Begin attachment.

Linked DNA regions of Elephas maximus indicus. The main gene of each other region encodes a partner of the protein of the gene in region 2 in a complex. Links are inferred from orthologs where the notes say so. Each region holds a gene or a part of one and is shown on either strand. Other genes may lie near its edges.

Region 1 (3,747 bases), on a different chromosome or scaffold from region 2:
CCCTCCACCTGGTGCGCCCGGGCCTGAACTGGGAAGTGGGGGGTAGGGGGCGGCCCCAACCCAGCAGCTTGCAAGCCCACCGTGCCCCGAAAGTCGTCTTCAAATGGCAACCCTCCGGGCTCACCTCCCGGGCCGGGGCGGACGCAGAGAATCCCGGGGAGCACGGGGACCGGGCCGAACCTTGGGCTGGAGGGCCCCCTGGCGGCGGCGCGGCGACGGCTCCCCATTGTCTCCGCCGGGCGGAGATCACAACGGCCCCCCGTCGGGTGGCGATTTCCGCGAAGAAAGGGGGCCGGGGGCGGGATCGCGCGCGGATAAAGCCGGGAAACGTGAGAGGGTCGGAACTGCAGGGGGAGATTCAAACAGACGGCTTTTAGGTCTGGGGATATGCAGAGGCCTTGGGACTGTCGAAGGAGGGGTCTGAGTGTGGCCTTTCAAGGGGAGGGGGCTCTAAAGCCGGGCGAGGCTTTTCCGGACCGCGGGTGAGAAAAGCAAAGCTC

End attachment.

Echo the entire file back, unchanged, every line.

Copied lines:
Linked DNA regions of Elephas maximus indicus. The main gene of each other region encodes a partner of the protein of the gene in region 2 in a complex. Links are inferred from orthologs where the notes say so. Each region holds a gene or a part of one and is shown on either strand. Other genes may lie near its edges.

Region 1 (3,747 bases), on a different chromosome or scaffold from region 2:
CCCTCCACCTGGTGCGCCCGGGCCTGAACTGGGAAGTGGGGGGTAGGGGGCGGCCCCAACCCAGCAGCTTGCAAGCCCACCGTGCCCCGAAAGTCGTCTTCAAATGGCAACCCTCCGGGCTCACCTCCCGGGCCGGGGCGGACGCAGAGAATCCCGGGGAGCACGGGGACCGGGCCGAACCTTGGGCTGGAGGGCCCCCTGGCGGCGGCGCGGCGACGGCTCCCCATTGTCTCCGCCGGGCGGAGATCACAACGGCCCCCCGTCGGGTGGCGATTTCCGCGAAGAAAGGGGGCCGGGGGCGGGATCGCGCGCGGATAAAGCCGGGAAACGTGAGAGGGTCGGAACTGCAGGGGGAGATTCAAACAGACGGCTTTTAGGTCTGGGGATATGCAGAGGCCTTGGGACTGTCGAAGGAGGGGTCTGAGTGTGGCCTTTCAAGGGGAGGGGGCTCTAAAGCCGGGCGAGGCTTTTCCGGACCGCGGGTGAGAAAAGCAAAGCTC